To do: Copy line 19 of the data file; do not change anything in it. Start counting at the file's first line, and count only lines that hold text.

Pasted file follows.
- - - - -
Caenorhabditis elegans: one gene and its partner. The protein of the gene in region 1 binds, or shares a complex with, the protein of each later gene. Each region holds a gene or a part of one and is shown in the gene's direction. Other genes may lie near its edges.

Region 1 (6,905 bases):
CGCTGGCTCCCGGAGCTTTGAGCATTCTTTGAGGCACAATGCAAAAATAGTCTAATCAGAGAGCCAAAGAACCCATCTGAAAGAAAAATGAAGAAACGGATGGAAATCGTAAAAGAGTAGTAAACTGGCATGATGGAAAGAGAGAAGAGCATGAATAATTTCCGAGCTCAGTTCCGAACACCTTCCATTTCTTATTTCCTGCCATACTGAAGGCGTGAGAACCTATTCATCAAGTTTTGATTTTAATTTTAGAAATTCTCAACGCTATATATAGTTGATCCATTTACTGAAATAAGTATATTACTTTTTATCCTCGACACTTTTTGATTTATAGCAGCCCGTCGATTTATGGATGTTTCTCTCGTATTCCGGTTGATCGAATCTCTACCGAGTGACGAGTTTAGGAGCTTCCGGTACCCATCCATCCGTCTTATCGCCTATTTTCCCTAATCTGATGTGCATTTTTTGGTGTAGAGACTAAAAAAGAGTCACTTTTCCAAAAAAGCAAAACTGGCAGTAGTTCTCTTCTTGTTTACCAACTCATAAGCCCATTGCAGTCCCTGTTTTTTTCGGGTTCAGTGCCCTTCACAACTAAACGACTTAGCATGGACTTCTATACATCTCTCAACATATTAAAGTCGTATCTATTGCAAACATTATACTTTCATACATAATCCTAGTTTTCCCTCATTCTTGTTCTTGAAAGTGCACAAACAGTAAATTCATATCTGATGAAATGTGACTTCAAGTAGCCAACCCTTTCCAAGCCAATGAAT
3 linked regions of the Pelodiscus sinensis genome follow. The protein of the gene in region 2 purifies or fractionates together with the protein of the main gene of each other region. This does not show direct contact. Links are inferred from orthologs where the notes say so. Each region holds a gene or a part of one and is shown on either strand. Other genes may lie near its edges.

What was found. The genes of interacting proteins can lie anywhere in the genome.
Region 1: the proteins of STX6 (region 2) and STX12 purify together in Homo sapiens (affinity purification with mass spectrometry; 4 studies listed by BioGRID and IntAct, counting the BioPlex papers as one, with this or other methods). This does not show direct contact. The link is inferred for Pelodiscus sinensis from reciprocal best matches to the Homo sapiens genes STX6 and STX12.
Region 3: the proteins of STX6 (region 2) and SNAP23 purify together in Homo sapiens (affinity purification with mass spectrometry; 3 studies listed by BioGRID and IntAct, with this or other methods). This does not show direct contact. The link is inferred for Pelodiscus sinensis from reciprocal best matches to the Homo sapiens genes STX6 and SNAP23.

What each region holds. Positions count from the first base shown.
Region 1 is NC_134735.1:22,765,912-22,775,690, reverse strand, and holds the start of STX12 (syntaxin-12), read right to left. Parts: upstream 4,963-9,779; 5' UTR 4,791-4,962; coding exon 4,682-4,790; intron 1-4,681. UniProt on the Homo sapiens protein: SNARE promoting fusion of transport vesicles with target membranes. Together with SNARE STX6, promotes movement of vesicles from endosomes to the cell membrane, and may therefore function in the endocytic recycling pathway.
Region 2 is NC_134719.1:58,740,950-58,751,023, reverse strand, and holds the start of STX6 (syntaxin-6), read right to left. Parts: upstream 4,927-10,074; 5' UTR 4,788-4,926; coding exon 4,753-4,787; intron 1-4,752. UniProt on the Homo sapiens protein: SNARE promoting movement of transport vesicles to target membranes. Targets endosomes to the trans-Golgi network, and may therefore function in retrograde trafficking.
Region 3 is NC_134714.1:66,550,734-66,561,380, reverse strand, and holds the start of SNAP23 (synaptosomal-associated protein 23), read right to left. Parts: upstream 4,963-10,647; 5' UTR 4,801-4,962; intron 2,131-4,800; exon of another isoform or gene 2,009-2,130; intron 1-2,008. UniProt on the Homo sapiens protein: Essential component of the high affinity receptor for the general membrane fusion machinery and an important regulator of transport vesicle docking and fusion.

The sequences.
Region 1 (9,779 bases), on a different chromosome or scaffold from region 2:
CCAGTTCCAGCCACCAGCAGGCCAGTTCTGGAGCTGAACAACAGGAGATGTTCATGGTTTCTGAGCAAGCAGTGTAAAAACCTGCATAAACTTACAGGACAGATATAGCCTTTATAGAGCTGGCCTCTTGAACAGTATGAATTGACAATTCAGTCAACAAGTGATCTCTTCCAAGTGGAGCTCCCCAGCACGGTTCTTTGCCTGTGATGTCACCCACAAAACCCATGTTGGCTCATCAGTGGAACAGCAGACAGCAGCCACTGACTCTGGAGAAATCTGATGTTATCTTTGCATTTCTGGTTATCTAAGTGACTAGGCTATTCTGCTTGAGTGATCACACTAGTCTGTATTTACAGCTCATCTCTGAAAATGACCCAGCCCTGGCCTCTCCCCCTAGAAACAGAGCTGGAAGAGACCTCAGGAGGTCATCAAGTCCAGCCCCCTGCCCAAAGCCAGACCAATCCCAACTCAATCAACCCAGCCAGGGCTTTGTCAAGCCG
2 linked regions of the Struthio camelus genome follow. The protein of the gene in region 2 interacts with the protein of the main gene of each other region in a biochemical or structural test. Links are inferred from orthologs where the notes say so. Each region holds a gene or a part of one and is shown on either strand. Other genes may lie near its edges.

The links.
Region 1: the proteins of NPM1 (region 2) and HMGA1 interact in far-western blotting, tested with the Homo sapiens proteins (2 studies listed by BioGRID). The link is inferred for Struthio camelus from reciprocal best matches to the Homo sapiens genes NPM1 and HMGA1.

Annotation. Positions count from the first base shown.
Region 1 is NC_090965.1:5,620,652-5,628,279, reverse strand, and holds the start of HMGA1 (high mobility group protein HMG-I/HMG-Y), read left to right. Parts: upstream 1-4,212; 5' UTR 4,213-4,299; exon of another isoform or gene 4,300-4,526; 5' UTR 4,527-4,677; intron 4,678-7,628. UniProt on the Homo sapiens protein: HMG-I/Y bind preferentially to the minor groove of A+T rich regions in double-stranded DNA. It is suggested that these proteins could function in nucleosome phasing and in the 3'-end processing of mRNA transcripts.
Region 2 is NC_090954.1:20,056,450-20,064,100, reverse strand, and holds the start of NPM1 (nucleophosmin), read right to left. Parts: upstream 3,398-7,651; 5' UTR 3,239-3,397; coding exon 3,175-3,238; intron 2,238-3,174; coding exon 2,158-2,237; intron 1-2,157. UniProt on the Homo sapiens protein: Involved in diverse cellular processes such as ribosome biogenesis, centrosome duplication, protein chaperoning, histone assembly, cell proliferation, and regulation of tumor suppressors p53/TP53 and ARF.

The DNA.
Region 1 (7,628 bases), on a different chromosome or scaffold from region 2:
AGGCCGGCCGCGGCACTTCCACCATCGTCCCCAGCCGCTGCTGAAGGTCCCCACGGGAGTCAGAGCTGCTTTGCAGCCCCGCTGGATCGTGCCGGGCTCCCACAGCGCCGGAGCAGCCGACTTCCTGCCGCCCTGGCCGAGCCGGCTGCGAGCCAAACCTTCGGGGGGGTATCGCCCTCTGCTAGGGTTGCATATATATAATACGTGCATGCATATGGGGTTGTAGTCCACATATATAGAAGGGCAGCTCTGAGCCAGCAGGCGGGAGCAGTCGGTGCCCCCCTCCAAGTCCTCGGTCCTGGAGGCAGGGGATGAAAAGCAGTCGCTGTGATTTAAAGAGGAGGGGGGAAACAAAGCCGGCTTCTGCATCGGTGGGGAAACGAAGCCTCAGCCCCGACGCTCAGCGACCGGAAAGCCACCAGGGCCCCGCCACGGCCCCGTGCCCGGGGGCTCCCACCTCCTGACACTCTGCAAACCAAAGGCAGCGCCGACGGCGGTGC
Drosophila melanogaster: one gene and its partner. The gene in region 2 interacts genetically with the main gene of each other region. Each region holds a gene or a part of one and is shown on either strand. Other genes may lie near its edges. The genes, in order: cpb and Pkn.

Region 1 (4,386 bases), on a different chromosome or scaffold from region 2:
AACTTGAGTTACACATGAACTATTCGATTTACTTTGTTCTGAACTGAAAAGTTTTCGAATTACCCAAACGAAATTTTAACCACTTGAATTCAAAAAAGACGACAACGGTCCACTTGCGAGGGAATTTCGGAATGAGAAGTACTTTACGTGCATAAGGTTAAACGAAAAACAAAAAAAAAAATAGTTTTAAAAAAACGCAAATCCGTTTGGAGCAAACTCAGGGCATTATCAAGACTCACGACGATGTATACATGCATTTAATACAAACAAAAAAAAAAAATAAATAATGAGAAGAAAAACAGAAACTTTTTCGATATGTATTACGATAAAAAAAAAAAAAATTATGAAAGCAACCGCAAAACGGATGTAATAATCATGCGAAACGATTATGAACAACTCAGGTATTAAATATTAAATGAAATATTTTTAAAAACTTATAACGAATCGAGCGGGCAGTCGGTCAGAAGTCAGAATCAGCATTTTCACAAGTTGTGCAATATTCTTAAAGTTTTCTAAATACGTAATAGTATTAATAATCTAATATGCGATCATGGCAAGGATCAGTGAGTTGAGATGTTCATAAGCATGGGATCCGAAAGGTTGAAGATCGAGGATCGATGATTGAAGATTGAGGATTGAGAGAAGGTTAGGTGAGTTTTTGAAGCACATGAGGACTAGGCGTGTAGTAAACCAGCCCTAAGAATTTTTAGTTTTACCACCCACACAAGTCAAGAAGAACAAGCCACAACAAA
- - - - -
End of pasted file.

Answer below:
Region 1 is NC_090965.1:5,620,652-5,628,279, reverse strand, and holds the start of HMGA1 (high mobility group protein HMG-I/HMG-Y), read left to right. Parts: upstream 1-4,212; 5' UTR 4,213-4,299; exon of another isoform or gene 4,300-4,526; 5' UTR 4,527-4,677; intron 4,678-7,628. UniProt on the Homo sapiens protein: HMG-I/Y bind preferentially to the minor groove of A+T rich regions in double-stranded DNA. It is suggested that these proteins could function in nucleosome phasing and in the 3'-end processing of mRNA transcripts.